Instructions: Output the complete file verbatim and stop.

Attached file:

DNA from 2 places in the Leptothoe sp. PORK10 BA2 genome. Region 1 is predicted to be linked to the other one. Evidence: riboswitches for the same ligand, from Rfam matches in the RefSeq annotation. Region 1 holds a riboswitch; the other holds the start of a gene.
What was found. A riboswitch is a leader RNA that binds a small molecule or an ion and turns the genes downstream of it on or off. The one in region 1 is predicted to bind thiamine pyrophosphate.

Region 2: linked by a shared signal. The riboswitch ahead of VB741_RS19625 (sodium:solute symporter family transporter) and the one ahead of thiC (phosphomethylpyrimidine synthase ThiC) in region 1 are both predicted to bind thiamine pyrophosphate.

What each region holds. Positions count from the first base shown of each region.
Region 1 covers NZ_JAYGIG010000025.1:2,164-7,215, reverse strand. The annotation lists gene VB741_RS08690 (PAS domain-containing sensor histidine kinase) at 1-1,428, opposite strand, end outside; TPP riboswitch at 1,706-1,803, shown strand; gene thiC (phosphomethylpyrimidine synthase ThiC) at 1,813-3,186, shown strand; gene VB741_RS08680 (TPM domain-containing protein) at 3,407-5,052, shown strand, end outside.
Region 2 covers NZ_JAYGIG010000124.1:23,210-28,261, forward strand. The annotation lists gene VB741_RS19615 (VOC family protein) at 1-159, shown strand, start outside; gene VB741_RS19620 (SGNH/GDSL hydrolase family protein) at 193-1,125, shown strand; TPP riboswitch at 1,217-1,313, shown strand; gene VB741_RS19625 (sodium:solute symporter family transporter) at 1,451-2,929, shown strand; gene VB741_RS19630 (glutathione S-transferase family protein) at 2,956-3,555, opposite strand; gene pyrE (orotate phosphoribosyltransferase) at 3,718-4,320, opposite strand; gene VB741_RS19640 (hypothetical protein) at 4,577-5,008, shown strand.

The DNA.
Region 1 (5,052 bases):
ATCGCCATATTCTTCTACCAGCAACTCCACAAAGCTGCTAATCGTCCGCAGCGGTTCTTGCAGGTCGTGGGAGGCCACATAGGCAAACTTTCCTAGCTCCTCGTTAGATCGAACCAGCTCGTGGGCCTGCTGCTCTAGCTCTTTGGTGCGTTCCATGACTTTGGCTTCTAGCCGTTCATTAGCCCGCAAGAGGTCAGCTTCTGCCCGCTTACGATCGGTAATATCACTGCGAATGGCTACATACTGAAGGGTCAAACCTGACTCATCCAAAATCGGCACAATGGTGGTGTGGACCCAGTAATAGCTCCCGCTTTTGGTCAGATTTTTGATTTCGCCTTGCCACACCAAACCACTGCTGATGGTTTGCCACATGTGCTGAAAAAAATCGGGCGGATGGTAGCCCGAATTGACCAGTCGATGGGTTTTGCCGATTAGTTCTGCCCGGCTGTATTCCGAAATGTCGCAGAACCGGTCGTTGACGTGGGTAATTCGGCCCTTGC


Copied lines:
DNA from 2 places in the Leptothoe sp. PORK10 BA2 genome. Region 1 is predicted to be linked to the other one. Evidence: riboswitches for the same ligand, from Rfam matches in the RefSeq annotation. Region 1 holds a riboswitch; the other holds the start of a gene.
What was found. A riboswitch is a leader RNA that binds a small molecule or an ion and turns the genes downstream of it on or off. The one in region 1 is predicted to bind thiamine pyrophosphate.

Region 2: linked by a shared signal. The riboswitch ahead of VB741_RS19625 (sodium:solute symporter family transporter) and the one ahead of thiC (phosphomethylpyrimidine synthase ThiC) in region 1 are both predicted to bind thiamine pyrophosphate.

What each region holds. Positions count from the first base shown of each region.
Region 1 covers NZ_JAYGIG010000025.1:2,164-7,215, reverse strand. The annotation lists gene VB741_RS08690 (PAS domain-containing sensor histidine kinase) at 1-1,428, opposite strand, end outside; TPP riboswitch at 1,706-1,803, shown strand; gene thiC (phosphomethylpyrimidine synthase ThiC) at 1,813-3,186, shown strand; gene VB741_RS08680 (TPM domain-containing protein) at 3,407-5,052, shown strand, end outside.
Region 2 covers NZ_JAYGIG010000124.1:23,210-28,261, forward strand. The annotation lists gene VB741_RS19615 (VOC family protein) at 1-159, shown strand, start outside; gene VB741_RS19620 (SGNH/GDSL hydrolase family protein) at 193-1,125, shown strand; TPP riboswitch at 1,217-1,313, shown strand; gene VB741_RS19625 (sodium:solute symporter family transporter) at 1,451-2,929, shown strand; gene VB741_RS19630 (glutathione S-transferase family protein) at 2,956-3,555, opposite strand; gene pyrE (orotate phosphoribosyltransferase) at 3,718-4,320, opposite strand; gene VB741_RS19640 (hypothetical protein) at 4,577-5,008, shown strand.

The DNA.
Region 1 (5,052 bases):
ATCGCCATATTCTTCTACCAGCAACTCCACAAAGCTGCTAATCGTCCGCAGCGGTTCTTGCAGGTCGTGGGAGGCCACATAGGCAAACTTTCCTAGCTCCTCGTTAGATCGAACCAGCTCGTGGGCCTGCTGCTCTAGCTCTTTGGTGCGTTCCATGACTTTGGCTTCTAGCCGTTCATTAGCCCGCAAGAGGTCAGCTTCTGCCCGCTTACGATCGGTAATATCACTGCGAATGGCTACATACTGAAGGGTCAAACCTGACTCATCCAAAATCGGCACAATGGTGGTGTGGACCCAGTAATAGCTCCCGCTTTTGGTCAGATTTTTGATTTCGCCTTGCCACACCAAACCACTGCTGATGGTTTGCCACATGTGCTGAAAAAAATCGGGCGGATGGTAGCCCGAATTGACCAGTCGATGGGTTTTGCCGATTAGTTCTGCCCGGCTGTATTCCGAAATGTCGCAGAACCGGTCGTTGACGTGGGTAATTCGGCCCTTGC